When I first sat down with Julian Manrique to talk about the shoot (WhereNext’s Head of Video and one of the cameramen during The Birders’ shoot), and it became apparent that they had filmed the chapter over the course of just three days. I had assumed – perhaps naively overestimating the budgets involved in projects such as these – that they had spent at least a week shooting in Mitú.

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Julian described the many difficulties facing the WhereNext team while shooting in Mitú, from the low light in the jungle to the daily rainstorms which constantly threatened to damage expensive equipment (which would of course have been irreplaceable during the shoot). He also had some choice words for the antbirds: “Those things are an absolute bugger to try and film: I spent hours trying to get the right shot and I only managed to get the footage we needed during the last hour of the day. There’s a lot of pressure, because we only had three days and if we don’t get the shots we need there’s basically no film.”

A local fisherman on the Vaupés River with an Indigenous Maloca in the background: this photo was taken from Mitú

A local fisherman on the Vaupés River with an Indigenous Maloca in the background: this photo was taken from Mitú



The streets of Mitú: a local woman passes a mural of an Indigenous man doing battle with a giant anaconda. Snakes are an important part of local Indigenous cosmology and there are several murals and statues featuring snakes around Mitú

The streets of Mitú: a local woman passes a mural of an Indigenous man doing battle with a giant anaconda. Snakes are an important part of local Indigenous cosmology and there are several murals and statues featuring snakes around Mitú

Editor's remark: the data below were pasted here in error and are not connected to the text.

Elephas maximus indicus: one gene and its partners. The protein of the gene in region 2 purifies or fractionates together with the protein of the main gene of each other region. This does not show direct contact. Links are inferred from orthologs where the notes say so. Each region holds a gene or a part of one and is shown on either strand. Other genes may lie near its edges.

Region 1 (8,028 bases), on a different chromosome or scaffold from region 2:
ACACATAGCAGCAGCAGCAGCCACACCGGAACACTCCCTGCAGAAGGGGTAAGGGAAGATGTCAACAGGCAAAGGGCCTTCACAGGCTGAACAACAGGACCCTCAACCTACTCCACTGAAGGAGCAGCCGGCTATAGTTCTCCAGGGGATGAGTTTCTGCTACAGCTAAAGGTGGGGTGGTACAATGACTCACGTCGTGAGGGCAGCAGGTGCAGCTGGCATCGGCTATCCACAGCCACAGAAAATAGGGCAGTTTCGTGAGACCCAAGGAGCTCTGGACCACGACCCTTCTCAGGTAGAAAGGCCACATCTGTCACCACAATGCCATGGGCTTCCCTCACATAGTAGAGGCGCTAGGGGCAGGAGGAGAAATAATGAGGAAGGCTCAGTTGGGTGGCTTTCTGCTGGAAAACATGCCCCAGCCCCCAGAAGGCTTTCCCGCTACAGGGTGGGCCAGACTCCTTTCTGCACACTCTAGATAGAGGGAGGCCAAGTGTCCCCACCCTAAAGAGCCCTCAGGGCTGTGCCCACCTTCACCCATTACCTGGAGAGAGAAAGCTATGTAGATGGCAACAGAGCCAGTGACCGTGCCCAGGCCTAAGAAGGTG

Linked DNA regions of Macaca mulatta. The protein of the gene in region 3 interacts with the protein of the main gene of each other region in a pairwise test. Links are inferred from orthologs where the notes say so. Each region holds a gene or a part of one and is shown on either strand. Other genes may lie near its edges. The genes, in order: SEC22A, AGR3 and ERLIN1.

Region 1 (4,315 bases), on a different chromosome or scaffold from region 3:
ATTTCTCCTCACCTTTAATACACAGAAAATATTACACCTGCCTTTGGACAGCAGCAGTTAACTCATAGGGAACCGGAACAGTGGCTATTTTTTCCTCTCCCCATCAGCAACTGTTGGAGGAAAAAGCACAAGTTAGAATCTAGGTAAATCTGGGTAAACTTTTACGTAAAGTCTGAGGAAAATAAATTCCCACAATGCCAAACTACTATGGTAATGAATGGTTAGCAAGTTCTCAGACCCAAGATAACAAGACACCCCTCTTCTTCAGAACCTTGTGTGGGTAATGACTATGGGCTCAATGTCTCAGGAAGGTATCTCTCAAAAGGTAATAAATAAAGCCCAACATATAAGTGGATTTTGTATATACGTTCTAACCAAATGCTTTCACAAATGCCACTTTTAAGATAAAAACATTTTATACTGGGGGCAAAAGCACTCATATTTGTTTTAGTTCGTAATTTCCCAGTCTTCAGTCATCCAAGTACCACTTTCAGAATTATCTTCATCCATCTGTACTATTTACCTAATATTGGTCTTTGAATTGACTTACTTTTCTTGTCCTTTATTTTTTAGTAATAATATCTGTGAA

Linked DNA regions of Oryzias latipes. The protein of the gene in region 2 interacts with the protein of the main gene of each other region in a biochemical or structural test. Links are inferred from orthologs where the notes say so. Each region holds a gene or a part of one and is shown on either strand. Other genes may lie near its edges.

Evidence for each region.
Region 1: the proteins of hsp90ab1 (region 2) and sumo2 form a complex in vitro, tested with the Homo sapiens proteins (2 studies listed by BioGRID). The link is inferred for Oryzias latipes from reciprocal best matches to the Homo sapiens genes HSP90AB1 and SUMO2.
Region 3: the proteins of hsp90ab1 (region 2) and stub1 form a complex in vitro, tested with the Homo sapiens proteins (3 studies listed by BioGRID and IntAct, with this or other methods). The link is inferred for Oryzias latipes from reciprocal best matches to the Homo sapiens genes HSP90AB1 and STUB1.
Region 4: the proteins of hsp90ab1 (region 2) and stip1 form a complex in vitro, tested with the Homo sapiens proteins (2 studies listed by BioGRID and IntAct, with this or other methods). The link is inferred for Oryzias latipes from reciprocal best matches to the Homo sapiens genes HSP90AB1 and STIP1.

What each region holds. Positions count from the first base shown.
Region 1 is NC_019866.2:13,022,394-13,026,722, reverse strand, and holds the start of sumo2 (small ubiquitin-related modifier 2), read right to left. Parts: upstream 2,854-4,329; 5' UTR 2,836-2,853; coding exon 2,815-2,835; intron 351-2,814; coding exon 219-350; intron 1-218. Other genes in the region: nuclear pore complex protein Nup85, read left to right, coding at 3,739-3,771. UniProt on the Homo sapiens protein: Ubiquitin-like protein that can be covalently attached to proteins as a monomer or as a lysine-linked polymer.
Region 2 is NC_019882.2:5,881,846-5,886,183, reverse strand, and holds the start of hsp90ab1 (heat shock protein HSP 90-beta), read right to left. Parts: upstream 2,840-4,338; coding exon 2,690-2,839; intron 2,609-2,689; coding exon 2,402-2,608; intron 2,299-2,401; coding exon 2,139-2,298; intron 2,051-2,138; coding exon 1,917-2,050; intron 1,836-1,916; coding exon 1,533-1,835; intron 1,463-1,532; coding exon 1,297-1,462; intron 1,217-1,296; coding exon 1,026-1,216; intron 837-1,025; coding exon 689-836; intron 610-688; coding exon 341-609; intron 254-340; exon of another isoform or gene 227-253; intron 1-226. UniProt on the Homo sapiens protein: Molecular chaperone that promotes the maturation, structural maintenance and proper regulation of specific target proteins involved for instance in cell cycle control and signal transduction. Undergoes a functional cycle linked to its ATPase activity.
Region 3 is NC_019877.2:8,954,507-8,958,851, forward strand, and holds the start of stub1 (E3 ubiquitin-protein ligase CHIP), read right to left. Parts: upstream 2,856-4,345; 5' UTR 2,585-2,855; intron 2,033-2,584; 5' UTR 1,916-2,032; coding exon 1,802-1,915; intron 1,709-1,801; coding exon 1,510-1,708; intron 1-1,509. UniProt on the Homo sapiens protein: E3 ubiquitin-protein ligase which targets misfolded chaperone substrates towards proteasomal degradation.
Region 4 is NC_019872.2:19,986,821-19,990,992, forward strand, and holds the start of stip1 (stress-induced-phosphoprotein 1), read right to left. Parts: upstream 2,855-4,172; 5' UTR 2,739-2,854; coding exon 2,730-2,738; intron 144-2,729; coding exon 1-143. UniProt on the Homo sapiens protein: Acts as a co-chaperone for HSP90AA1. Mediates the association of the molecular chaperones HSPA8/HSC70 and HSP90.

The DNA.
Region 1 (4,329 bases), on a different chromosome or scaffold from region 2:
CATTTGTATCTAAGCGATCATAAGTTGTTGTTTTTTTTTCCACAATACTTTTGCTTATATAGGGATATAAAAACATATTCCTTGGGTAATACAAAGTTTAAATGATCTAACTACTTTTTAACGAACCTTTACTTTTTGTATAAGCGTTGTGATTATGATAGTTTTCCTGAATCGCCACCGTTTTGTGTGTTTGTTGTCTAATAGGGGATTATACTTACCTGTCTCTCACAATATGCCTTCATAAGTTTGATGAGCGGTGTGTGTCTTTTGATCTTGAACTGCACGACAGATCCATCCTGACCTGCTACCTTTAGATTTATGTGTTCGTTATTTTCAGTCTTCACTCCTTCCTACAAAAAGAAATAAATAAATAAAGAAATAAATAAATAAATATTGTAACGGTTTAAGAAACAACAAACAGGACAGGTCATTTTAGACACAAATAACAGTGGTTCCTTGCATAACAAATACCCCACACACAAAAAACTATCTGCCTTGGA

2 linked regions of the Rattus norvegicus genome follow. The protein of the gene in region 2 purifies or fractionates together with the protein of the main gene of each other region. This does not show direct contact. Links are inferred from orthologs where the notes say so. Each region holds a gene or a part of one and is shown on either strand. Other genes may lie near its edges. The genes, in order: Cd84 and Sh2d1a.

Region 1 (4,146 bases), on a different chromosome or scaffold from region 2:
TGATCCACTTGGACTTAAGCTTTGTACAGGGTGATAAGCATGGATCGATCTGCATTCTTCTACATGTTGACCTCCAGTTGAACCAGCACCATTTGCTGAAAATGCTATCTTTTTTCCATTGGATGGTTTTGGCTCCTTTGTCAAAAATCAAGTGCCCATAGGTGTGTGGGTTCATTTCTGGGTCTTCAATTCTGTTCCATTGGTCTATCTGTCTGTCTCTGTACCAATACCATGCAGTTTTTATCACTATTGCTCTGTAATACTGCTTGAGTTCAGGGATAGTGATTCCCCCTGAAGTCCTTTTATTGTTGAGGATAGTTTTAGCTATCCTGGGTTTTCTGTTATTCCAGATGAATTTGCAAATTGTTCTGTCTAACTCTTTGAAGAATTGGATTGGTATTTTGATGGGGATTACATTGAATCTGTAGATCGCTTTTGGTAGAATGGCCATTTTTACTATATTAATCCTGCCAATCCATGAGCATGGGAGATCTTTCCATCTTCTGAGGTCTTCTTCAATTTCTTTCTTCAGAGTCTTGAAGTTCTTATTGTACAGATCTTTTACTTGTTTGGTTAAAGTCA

Birding in Mitú is also physically demanding. I was exhausted at the end of each day of hiking along muddy jungle trails in the searing heat of the Amazon. I can’t even imagine how tough it must have been to do those same trips while lugging around heavy video equipment. Morgan called it “the most physical trip [she’d] been on in Colombia.” Julian backed that up: “The conditions were a nightmare at times. Morgan almost fell in a river at one point. It might have been funny if it wasn’t for the crazy expensive gear.”

Another complication in Mitú is that most of the birding trails are located on Indigenous reservations and permission is required to use the trails. With the right contacts it is easy enough to secure the permissions needed: luckily for WhereNext, we had those contacts. But simply turning up in Mitú, hoping to watch or films birds, would not be an option. I remember being turned back from the entrance to a community just outside Mitú when I naively arrived on the afternoon of my flight, hoping to squeeze in an extra few hours of birding (quite rightly: I needed prior permission and didn’t have it, and everyone involved was perfectly friendly and reasonable).

The jungles of Mitú are full of giant rocks, remnants of the ancient Guiana Shield, which offer stunning panoramic views of the rainforest and are an important home for the Guianan Cock-of-the-Rock

The jungles of Mitú are full of giant rocks, remnants of the ancient Guiana Shield, which offer stunning panoramic views of the rainforest and are an important home for the Guianan Cock-of-the-Rock

As a self-confessed bird-nerd I was naturally over-the-moon to watch The Birders for the first time. It so vividly captured exactly what I felt and experienced during my birding sojourns throughout Colombia. I could send a link to all those people who think I’m weird for taking off every weekend and heading out into the countryside in search of birds: “See, it is cool!”

Each chapter of the documentary has its charms, but it was the Mitú video which most impressed me as a Colombia birder: observing birds there is tough enough, without throwing filming into the mix. Julian put it far more succinctly: “Of all the places we visited in Colombia to film The Birders, Mitú was easily the most difficult. It was one of the toughest shoots I have ever worked on.”